The RESOURCE team in the Human System Lab in Aero/Astro is examining different types of depth-data acquisition techniques to integrate depth-mapping into a virtual reality (VR) platform for lunar rover exploration missions. Through analogue testing we have determined that LiDAR combined with RBG imagery can provide the most comprehensive mapping while minimizing bandwidth. Using off-the-shelf components, we will be able to quickly adapt the hardware for near-term lunar missions. We have done preliminary testing of data collection using the Intel RealSense L515 which uses an 860 nm Class 1 infrared laser time-of-flight (ToF combined with a 1920 x 1080-pixel RBG camera with an embedded colour image signal processor. By using a COTS part with integrated ToF and RBG imaging we reduce the processing required to align different camera view fields and positions when rendering the VR environment as well as reducing development costs.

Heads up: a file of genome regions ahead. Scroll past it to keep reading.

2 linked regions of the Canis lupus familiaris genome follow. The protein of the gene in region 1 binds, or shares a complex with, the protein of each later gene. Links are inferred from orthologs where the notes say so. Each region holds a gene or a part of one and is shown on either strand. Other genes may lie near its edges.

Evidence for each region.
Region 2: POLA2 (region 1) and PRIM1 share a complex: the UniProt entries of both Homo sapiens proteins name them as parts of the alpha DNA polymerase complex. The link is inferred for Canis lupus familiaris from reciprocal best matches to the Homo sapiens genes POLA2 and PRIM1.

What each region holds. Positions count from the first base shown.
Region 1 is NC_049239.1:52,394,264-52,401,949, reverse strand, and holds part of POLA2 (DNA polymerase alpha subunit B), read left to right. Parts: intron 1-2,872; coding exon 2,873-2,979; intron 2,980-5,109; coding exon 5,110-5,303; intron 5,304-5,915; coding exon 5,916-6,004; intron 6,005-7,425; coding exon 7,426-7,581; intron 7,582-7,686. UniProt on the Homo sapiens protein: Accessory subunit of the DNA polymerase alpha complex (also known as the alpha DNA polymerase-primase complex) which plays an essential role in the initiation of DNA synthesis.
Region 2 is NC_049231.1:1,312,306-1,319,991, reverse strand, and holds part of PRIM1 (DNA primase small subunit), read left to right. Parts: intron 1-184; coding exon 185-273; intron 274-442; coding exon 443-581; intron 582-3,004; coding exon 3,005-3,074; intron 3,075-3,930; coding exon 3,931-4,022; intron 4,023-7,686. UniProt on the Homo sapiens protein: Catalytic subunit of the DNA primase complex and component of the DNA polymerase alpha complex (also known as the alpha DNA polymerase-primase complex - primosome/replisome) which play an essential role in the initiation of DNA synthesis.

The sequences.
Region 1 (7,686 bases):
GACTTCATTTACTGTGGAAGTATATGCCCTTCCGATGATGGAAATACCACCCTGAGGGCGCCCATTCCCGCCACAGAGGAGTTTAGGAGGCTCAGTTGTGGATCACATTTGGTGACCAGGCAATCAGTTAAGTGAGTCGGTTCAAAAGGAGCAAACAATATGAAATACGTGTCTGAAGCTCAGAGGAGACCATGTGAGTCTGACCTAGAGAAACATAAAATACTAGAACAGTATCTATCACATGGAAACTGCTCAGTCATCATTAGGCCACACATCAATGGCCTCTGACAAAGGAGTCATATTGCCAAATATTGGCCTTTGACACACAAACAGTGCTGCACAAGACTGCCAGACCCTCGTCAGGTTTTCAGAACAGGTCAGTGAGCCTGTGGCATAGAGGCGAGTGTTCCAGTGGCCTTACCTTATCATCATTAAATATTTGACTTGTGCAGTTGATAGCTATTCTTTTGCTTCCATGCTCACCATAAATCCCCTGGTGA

Lunar dust is one of the primary challenges of returning to the lunar surface. It is ‘very abrasive, highly cohesive, [and impairs] optical instrumentation’ (Johansen, 2020). To prepare for flight-readiness assessments of the COTS part, in addition to vacuum, temperature and vibration testing, we need to determine the capabilities of the camera for lunar dust considerations. There are two main considerations that need to be tested, 1) the LiDAR data collection capabilities with dust interference, or veiling (Liebe et al., 2004), and 2) lens scratch resistance with dust exposure. We propose the use of a 15cm x 15 cm x 30 cm acrylic box with a mounted L515 LiDAR+RGB camera: CAD Model. We will add a layer of fine-grained lunar regolith within the box to simulate lunar dust. When in lunar gravity we will agitate the dust, simulating rover movement, and monitor the output of the L515. We would repeat this test for different levels of agitation of the dust simulating different rover speeds. This would give a good indication of the camera’s ability to function with interfering particles and would allow us to monitor how soon after rover movement we could capture depth-data (time required for the dust to settle after agitation). After the experiment we would assess the lens of the COTS part identifying if there would be a need for a sapphire lens, as is used on the Mars cameras (Edgett et al., 2009, Bell et al., 2003). Ideally, we would have two cameras, one with the COTS lens, a second with a sapphire lens, and perform the experiment on each to compare the damage caused by the lunar dust. Ideally this experiment would be performed in repeated Lunar gravity parabolas, however, the dust’s veiling effects, and scratch resistance could be tested in microgravity as well.